What do I need to get a loan?
In simple terms, anyone who lends you money will want to know that:
- You are who you say you are
- You can repay the loan
- They can recover the money from you if you stop making payments.
While it seems straightforward, using a broker, like Rob McDougall at Loan Market in Townsville, can make the process easier. And if you have any unusual circumstances, Rob can present your information to the lender in a way that addresses the questions they are likely to ask.
Are you who you say you are?
This bit is easy. Whether you go direct to your bank or use a broker they will ask for three pieces of ID – just as if you were opening a bank account. If you are approaching the institution where you already do your banking then they may consider that they already know you.
Can you repay the money?
This is not necessarily a question of whether you have a job, although in the box ticking exercise of filling out a mortgage application, a job and a few payslips are the quickest way to provide proof of your income. However, you may also have income from other sources – like shares, a pension, a compensation payout or rental property.
This is where Rob McDougall can be invaluable. He will know the most effective way to present you to the most suitable lenders.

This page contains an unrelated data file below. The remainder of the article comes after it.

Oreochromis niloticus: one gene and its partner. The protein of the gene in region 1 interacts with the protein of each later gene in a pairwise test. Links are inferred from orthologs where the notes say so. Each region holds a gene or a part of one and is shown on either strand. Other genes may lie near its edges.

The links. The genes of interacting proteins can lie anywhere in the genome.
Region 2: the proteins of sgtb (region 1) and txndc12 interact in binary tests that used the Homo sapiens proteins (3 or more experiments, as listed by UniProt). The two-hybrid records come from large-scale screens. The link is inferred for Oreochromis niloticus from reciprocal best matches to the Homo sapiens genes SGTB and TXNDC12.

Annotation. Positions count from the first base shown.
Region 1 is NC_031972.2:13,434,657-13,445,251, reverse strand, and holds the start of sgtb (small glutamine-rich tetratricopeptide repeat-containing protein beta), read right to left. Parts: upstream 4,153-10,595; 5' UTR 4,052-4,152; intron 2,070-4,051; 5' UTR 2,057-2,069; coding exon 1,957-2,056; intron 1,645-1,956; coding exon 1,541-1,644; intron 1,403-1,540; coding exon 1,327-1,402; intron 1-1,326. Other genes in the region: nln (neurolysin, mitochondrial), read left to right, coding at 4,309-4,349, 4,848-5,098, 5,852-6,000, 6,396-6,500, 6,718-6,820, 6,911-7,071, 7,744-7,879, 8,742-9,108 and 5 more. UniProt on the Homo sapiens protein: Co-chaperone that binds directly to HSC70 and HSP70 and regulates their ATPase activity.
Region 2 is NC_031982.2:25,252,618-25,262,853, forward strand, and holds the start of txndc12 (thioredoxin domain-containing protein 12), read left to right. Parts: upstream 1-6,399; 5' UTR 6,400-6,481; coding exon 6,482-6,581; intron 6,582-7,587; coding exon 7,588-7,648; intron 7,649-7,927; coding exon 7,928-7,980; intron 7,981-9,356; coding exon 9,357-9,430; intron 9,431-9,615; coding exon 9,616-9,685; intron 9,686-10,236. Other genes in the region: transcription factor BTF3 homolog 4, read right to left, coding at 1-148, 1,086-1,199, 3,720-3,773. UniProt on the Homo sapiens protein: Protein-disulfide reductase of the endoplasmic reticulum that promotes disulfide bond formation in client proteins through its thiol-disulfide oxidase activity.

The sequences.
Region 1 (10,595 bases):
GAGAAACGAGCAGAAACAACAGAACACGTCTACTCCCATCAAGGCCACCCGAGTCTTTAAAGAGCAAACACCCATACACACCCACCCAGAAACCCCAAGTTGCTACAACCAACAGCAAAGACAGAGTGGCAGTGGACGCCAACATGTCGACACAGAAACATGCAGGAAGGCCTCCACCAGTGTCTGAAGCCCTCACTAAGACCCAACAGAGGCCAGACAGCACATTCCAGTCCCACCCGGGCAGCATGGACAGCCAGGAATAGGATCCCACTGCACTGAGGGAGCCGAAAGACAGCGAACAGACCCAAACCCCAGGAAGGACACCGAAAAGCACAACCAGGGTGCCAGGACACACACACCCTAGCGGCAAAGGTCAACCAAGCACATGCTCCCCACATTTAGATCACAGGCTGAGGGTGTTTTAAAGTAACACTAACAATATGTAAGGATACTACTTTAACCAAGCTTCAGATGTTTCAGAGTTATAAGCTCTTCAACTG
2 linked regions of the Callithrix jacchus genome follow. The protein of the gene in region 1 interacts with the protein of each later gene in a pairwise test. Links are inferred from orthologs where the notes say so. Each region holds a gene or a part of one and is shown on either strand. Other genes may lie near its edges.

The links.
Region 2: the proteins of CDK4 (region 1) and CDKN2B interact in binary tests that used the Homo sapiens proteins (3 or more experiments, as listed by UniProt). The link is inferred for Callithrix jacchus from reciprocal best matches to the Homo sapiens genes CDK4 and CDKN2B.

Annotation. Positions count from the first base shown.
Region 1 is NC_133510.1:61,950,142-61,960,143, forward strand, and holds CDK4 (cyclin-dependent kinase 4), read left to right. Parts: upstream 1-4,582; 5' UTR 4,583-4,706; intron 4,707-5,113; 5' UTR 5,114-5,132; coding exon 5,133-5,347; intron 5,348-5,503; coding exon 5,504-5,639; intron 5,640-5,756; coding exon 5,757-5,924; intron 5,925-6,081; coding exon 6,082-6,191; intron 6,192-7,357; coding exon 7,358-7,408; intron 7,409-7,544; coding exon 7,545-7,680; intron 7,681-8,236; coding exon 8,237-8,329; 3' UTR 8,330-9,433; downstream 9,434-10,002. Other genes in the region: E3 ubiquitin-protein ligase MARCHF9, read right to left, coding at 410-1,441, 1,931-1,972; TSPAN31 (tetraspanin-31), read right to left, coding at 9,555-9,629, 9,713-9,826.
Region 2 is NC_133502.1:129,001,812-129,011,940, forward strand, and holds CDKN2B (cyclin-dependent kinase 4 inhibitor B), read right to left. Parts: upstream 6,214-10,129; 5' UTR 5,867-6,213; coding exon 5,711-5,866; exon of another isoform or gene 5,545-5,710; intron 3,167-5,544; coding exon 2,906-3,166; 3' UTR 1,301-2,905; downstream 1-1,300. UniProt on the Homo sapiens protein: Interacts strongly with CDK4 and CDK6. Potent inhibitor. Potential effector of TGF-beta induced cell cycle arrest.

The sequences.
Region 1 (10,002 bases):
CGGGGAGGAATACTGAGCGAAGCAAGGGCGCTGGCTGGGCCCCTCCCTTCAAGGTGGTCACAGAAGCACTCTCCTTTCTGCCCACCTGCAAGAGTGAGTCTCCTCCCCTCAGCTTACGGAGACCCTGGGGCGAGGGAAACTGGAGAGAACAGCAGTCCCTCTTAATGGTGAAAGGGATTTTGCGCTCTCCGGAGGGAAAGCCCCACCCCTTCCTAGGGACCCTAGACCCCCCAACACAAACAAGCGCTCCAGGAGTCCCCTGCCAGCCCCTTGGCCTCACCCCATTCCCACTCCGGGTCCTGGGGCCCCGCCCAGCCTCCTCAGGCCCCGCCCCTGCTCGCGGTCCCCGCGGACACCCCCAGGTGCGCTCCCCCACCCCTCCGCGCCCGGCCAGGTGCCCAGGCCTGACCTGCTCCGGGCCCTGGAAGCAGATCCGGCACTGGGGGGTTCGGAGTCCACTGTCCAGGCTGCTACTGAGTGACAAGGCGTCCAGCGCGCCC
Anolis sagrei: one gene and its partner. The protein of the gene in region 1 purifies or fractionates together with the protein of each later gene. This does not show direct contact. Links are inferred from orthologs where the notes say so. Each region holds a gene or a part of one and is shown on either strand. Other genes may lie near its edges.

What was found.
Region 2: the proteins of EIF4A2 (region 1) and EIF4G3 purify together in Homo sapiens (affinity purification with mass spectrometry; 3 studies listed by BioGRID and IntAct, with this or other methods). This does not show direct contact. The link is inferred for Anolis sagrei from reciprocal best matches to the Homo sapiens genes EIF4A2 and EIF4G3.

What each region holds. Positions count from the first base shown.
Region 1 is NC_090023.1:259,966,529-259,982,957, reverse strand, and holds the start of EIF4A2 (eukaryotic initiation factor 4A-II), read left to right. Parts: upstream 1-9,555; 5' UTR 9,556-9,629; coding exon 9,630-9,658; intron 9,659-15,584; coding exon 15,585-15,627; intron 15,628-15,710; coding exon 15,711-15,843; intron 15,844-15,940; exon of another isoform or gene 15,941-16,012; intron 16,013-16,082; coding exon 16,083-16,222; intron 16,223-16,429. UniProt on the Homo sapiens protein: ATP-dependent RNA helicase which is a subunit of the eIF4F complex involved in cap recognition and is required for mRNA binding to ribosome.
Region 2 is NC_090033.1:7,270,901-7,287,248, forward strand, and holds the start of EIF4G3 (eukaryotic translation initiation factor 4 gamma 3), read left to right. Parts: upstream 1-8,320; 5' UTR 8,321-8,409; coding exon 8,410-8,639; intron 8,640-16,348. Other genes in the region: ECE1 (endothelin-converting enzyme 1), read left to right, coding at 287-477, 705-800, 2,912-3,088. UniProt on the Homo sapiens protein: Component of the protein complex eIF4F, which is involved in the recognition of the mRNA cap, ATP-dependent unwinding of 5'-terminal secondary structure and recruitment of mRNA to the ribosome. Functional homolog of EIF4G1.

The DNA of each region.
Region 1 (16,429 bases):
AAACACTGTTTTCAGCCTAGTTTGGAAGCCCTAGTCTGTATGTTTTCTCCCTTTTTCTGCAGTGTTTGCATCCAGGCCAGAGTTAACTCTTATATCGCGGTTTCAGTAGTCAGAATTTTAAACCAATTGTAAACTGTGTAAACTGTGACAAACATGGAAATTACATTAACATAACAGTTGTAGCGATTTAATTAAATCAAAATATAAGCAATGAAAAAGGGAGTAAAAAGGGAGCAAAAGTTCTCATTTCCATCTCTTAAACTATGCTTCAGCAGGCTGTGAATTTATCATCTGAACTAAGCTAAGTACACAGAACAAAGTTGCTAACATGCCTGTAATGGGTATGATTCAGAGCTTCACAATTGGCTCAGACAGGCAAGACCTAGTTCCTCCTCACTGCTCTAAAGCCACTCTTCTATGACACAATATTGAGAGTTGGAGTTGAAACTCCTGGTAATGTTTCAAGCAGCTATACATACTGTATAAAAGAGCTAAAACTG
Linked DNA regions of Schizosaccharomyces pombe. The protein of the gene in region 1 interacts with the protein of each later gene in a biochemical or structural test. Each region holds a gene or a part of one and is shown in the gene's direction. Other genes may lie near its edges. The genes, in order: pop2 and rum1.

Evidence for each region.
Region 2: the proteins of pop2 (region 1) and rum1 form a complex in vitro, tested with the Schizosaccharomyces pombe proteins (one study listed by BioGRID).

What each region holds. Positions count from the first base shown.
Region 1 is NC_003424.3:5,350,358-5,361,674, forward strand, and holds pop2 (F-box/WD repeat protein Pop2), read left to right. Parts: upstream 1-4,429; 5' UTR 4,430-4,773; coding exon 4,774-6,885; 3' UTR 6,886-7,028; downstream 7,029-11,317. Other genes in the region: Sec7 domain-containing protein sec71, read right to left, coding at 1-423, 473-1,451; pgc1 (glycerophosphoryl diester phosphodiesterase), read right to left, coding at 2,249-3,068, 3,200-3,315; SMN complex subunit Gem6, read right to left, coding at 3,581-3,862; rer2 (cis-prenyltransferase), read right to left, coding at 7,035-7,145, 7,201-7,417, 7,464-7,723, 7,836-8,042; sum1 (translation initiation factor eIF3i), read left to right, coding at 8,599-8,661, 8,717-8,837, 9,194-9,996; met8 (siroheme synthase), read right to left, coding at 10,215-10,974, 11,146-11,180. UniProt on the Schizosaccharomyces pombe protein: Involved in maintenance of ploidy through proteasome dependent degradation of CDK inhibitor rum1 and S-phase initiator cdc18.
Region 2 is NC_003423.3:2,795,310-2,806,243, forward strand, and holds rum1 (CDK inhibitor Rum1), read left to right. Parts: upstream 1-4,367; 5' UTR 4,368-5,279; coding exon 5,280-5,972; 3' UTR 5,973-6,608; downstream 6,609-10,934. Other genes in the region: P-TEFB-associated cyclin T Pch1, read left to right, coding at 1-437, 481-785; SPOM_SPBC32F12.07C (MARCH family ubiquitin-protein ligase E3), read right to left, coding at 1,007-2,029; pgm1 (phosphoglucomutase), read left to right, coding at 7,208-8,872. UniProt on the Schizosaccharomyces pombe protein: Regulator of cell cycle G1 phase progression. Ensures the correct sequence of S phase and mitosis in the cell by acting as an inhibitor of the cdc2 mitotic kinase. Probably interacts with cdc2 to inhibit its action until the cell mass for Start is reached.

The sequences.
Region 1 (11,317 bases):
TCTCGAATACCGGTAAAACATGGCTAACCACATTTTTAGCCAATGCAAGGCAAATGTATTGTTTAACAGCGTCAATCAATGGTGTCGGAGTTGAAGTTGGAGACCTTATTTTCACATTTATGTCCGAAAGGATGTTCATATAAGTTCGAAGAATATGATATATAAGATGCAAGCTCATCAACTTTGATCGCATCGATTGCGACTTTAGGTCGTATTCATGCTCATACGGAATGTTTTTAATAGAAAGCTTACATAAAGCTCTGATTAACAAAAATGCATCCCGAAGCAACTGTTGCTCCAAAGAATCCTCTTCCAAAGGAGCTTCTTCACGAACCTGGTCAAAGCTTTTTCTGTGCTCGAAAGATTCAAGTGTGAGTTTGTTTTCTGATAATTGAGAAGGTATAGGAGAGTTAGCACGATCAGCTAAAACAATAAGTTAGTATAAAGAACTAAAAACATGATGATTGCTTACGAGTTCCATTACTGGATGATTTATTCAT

Whatever your source of income, you need to provide evidence that there is money coming in. For a standard job: payslips. If you are self-employed, the potential lender may want to see your books. For money earned from rental properties, they will want to see a rental agreement and evidence that rent is being paid – usually rental statements from an agent, bank statements showing regular payments or both. If your rental property is overseas, or you are paid an income from a business you don’t work in – like a family business you part-own – then a Loan Market broker can help you to present yourself effectively. Or he can steer you towards a different lender, or loan, that better meets your needs.
Can they get the money out of you if you stop making payments?
For a mortgage, the lender will want to know some key things about the property:
- The address and description of the property you intend to buy
- The amount of deposit you are putting down
- That the conveyancing will be done professionally, so it is certain that ownership transfers to you when you buy it
- That the property has been maintained in a reasonable manner
- That the property will have insurance to cover damage or loss.
Again, Rob can ensure the right information is presented to the potential lender in the right way.
If the loan to value ratio (LVR) is high (you are borrowing a large proportion of the value of the property, compared to your deposit), the lender may ask you to pay mortgage insurance. This isn’t to protect you if you default on the mortgage, it’s to protect the lender. Talk to Rob about the impact of mortgage insurance on the size of your debt and repayments.